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  8. hbroomhall

    hbroomhall Petabyte Poster Gold Member

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    Crito makes a point that several others have put to me in the past.

    IMHO this is a mistaken view for the following reasons: :biggrin

    1) The overhead for a join isn't that bad for any decent DB.
    2) In most main DBMS systems you can construct a view to hide the join. I am not good enough at Access to know if it has views or a similar mechanism - but I think it's query system is good enough to get the same effect.
    3) Use of the name field for a foreign key causes problems if the school changes name. Say the Rt Hon Blair decides that one of your schools is now an Academy. With my schema you just change the name in the school record. Using the names for the join means you have to change all the names in the item records.

    Harry.
     
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  9. Crito

    Crito Banned

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    1) Joins are the #1 source of performance degredation in large scale RDBMSes.
    2) The view will still have to use joins, it just masks this complexity from the user.
    3) That's what cascading updates and deletes are for.
     
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  10. Crito

    Crito Banned

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    Another reason is your keys will be real-world verifiable.

    Say someone else also has a school database and you need to merge your data with theirs. With ID fields you'll have convoluted queries like: WHERE joes_school_id = 4 or marys_school_id = 23 or new_school_id = 835. In fact, I've seen some commercial systems spend 90% of their time doing nothing but translating between one person's surrogate keys and another's.

    All that would have been completely unneccessary had they used natural keys instead.

    In short, Jacksonville High is Jacksonville High to everyone. School_ID 314 is only meaningful to you.
     
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  11. hbroomhall

    hbroomhall Petabyte Poster Gold Member

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    It didn't sound from the OP's original question that this would be 'large scale'! :biggrin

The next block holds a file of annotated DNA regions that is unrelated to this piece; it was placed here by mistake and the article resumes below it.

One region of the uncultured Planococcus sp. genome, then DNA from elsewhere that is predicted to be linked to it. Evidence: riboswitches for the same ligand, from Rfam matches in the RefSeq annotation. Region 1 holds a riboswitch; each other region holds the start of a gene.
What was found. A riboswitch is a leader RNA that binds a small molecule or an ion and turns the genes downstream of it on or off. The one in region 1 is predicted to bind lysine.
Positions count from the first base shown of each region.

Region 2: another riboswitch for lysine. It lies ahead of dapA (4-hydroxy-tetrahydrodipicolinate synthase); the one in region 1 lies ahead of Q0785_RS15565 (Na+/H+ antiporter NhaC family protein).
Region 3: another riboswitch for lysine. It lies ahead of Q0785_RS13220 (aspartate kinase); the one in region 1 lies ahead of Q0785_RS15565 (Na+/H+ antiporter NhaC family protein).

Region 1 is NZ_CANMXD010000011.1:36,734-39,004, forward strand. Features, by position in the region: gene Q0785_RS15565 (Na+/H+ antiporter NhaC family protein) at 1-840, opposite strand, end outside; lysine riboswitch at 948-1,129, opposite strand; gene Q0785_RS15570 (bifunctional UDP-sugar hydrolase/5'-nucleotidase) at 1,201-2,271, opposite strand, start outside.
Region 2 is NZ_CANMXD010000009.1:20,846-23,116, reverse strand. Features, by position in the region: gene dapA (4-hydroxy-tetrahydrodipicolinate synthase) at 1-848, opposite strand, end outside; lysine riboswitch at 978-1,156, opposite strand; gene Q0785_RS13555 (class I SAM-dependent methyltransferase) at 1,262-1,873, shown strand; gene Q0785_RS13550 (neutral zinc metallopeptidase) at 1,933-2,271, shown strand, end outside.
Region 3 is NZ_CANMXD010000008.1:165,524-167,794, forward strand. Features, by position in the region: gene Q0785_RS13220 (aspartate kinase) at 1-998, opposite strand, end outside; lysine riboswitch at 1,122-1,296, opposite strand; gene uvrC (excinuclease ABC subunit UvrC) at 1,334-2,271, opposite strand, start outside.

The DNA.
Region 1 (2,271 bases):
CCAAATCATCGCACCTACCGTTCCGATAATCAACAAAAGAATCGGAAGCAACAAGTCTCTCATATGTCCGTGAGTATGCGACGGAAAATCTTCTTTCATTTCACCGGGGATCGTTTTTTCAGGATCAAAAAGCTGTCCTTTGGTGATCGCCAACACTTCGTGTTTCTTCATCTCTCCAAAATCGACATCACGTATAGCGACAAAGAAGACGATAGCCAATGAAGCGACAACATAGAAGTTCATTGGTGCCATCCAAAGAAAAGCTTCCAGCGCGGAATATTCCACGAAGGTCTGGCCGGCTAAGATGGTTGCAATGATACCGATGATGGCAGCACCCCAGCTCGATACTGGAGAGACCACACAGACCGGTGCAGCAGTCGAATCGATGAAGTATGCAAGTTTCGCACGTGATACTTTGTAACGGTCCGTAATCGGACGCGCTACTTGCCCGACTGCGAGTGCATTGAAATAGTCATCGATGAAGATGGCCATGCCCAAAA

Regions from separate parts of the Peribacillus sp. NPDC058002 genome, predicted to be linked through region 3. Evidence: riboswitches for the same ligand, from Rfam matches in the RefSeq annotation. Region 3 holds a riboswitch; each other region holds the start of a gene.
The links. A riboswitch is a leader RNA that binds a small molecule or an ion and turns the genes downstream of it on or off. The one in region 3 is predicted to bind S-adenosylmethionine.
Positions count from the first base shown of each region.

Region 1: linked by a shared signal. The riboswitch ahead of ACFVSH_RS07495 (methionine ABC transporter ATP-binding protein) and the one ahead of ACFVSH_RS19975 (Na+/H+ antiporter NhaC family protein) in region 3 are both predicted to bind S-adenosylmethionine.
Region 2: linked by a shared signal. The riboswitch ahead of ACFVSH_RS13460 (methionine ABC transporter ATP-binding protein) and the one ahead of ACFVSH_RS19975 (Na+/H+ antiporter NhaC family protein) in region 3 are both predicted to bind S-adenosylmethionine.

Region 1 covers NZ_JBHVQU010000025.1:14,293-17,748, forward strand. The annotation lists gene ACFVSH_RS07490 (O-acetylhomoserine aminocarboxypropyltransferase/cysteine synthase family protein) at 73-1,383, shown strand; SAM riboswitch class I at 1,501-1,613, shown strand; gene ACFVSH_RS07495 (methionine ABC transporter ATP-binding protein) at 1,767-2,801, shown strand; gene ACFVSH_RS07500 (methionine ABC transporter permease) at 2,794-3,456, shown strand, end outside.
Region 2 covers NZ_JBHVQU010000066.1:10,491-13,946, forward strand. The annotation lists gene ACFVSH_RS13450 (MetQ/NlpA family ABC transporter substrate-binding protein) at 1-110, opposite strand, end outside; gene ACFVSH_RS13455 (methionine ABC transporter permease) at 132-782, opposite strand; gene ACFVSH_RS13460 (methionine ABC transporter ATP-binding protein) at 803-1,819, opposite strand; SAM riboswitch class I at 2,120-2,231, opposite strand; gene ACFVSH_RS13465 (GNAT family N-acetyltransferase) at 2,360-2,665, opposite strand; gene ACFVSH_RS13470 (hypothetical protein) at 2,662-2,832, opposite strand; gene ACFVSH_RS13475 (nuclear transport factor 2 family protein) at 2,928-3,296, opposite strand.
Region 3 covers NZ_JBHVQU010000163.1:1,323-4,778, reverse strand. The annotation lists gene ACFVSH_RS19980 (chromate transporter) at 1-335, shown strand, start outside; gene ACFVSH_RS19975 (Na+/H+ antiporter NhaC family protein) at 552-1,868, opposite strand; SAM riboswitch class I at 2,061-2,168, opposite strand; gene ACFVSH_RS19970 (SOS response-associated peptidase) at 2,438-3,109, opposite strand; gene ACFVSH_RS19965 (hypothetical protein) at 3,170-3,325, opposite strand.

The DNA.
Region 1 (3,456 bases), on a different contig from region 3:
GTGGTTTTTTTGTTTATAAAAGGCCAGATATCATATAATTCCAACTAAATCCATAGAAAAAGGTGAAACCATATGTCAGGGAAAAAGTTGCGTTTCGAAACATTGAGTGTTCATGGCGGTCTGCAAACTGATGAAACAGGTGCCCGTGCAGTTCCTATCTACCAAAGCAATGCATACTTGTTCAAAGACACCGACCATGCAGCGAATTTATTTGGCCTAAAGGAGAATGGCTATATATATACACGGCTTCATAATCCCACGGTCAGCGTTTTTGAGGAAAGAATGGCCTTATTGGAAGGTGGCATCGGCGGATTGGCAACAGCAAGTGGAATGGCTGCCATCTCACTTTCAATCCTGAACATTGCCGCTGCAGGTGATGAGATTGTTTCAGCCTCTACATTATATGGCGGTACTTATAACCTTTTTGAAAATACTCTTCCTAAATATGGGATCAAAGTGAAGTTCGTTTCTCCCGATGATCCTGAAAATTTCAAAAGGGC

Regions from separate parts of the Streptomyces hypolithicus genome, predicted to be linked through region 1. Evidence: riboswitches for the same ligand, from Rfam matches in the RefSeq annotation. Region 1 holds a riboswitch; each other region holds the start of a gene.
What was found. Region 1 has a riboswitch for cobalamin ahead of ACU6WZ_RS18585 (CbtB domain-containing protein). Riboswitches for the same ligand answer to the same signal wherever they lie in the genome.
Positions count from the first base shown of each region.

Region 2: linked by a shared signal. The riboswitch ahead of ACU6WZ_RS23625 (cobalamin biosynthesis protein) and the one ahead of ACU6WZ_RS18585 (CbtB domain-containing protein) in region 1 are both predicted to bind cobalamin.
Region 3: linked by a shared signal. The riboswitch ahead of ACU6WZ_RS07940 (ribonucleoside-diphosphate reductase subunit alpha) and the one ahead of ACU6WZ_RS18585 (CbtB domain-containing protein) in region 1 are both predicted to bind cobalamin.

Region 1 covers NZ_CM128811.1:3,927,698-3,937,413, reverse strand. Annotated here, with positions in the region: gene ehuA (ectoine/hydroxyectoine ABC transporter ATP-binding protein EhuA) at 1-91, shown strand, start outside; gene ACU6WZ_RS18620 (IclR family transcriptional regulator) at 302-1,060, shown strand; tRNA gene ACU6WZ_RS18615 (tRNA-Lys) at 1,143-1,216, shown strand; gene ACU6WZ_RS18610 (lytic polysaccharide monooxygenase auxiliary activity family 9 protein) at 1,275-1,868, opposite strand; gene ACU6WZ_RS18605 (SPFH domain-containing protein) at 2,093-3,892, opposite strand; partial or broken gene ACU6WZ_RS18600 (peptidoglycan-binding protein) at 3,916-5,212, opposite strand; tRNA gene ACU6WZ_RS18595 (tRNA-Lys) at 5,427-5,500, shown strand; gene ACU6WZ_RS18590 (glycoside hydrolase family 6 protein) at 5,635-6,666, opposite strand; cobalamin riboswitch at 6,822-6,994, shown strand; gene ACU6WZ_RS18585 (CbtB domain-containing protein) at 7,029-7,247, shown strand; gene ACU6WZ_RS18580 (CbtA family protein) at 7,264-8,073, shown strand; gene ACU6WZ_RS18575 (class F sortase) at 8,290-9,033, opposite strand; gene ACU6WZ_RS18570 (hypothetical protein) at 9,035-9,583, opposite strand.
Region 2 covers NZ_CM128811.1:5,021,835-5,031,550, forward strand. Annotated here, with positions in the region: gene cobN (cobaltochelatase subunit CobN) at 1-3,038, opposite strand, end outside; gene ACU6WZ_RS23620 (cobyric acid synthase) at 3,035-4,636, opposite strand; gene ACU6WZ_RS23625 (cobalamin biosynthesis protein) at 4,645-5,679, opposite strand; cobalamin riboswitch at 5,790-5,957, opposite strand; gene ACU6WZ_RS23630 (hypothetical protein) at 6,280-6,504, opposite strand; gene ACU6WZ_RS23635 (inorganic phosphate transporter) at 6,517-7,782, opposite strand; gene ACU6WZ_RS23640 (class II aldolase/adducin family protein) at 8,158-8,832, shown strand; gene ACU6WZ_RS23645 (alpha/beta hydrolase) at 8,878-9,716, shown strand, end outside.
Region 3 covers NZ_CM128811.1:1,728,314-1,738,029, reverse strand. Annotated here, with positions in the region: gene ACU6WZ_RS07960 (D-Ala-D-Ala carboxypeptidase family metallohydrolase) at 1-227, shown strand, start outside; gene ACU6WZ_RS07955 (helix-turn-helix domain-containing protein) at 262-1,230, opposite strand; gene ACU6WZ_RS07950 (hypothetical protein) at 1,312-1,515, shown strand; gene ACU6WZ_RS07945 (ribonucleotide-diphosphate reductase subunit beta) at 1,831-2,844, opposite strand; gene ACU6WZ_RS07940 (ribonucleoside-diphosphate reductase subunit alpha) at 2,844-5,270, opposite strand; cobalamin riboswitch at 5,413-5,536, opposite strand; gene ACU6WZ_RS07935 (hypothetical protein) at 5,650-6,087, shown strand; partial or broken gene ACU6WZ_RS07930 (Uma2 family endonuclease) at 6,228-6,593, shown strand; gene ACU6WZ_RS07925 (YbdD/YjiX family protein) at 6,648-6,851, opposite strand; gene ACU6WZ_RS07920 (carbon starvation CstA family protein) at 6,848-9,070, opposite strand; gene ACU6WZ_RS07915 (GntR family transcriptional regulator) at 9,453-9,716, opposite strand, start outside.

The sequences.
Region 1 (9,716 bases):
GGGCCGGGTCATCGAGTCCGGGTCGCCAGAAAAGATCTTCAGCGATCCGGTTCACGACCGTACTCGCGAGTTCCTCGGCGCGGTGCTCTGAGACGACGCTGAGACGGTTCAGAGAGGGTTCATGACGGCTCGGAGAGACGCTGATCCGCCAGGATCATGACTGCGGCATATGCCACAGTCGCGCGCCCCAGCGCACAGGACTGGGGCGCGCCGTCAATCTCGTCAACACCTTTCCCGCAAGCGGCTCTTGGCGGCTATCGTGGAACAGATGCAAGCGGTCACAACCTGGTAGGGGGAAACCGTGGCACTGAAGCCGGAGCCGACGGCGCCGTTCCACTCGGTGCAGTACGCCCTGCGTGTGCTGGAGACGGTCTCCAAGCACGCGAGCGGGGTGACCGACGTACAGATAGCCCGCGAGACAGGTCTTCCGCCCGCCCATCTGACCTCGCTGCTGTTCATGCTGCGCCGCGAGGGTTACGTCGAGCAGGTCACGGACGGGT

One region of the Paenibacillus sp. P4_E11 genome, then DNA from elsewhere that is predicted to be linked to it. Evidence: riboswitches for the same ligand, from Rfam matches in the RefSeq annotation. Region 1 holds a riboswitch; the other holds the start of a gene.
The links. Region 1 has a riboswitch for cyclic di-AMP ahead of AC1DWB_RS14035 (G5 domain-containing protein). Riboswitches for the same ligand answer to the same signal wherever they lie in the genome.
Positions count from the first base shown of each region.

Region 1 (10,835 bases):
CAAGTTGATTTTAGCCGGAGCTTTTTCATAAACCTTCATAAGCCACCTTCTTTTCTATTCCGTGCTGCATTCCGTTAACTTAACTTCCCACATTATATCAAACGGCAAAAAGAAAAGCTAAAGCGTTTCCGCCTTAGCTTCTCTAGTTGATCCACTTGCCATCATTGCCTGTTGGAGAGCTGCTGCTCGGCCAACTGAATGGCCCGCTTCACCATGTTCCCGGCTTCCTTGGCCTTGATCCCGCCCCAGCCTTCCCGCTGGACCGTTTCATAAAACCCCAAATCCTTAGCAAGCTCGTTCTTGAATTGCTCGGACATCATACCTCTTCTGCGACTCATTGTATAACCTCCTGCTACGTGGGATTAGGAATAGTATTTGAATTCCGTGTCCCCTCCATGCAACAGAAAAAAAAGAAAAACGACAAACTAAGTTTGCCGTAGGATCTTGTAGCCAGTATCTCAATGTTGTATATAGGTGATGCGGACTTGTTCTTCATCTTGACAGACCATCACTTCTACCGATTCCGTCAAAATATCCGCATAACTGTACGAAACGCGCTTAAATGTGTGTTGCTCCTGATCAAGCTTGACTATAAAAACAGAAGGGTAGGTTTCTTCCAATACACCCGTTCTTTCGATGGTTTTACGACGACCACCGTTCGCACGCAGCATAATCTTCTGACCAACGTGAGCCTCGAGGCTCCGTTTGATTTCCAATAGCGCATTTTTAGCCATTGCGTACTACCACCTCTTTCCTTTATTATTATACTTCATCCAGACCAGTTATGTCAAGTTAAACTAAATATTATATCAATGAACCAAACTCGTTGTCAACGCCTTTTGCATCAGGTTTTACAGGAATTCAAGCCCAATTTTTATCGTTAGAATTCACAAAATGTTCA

Exactly my point.

    Have we scared Lizaoreo away? :p

    Harry.
     
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  12. lizaoreo

    lizaoreo New Member

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    Heh, nope, I'm still here. Though a bit perplexed that my simple little question became a such an interesting debate topic :p

    Thanks for the help though guys. I think I've got something of an idea as to what I want to do. Just gotta sit down and do it now I suppose.
     
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  13. Bluerinse
    Honorary Member

    Bluerinse Exabyte Poster

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    LOL It's fair to say that with anything IT related, underneath what appears to be a simple concept there is a labyrinth of complexity, that if you ever manage to solve and understand will lead you directly to the secret, which more often than not, manifests itself as a giant can of worms. 8)
     
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  14. BosonMichael
    Highly Decorated Member Award

    BosonMichael Yottabyte Poster

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    I'd have to agree with Harry on this one. The database probably won't be large enough for the join to make a difference, and a change in the primary key (school name) could cause a serious problem. A plain old one-up primary key that isn't dependent on anything external is worth considering.
     
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  15. lizaoreo

    lizaoreo New Member

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    Okay, I'm going to pick at your brains some more. Is there a way to have a query put a value in by default for a specific field (IE. School name).

    I've got a master table for the inventory and a query pulling for one of the elementary schools. I want to be able to be on the elementary schools query Datasheet View and put in data without showing the school field and still have it put in the school name on the master inventory table.

    Also, just an FYI though I doubt it matters, I'm using Access 2007 for this whole thing.
     
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  16. r.h.lee

    r.h.lee Gigabyte Poster

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    lizaoreo,

    Do you know the difference between table, form, and report?
     
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  17. lizaoreo

    lizaoreo New Member

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    yes, I've taken a class on Access and a slightly more advanced class on databases that just dealt with more Access features.


    I might add that it's been a little while and while I'm somewhat familiar with the other features, I couldn't just use one without digging around and figuring it out again. Most of these dealt with queries and the different query types (append, delete, etc). There was also some report/form related material covered. I actually believe in high school I learned some about reports and forms, but only on the most basic level then.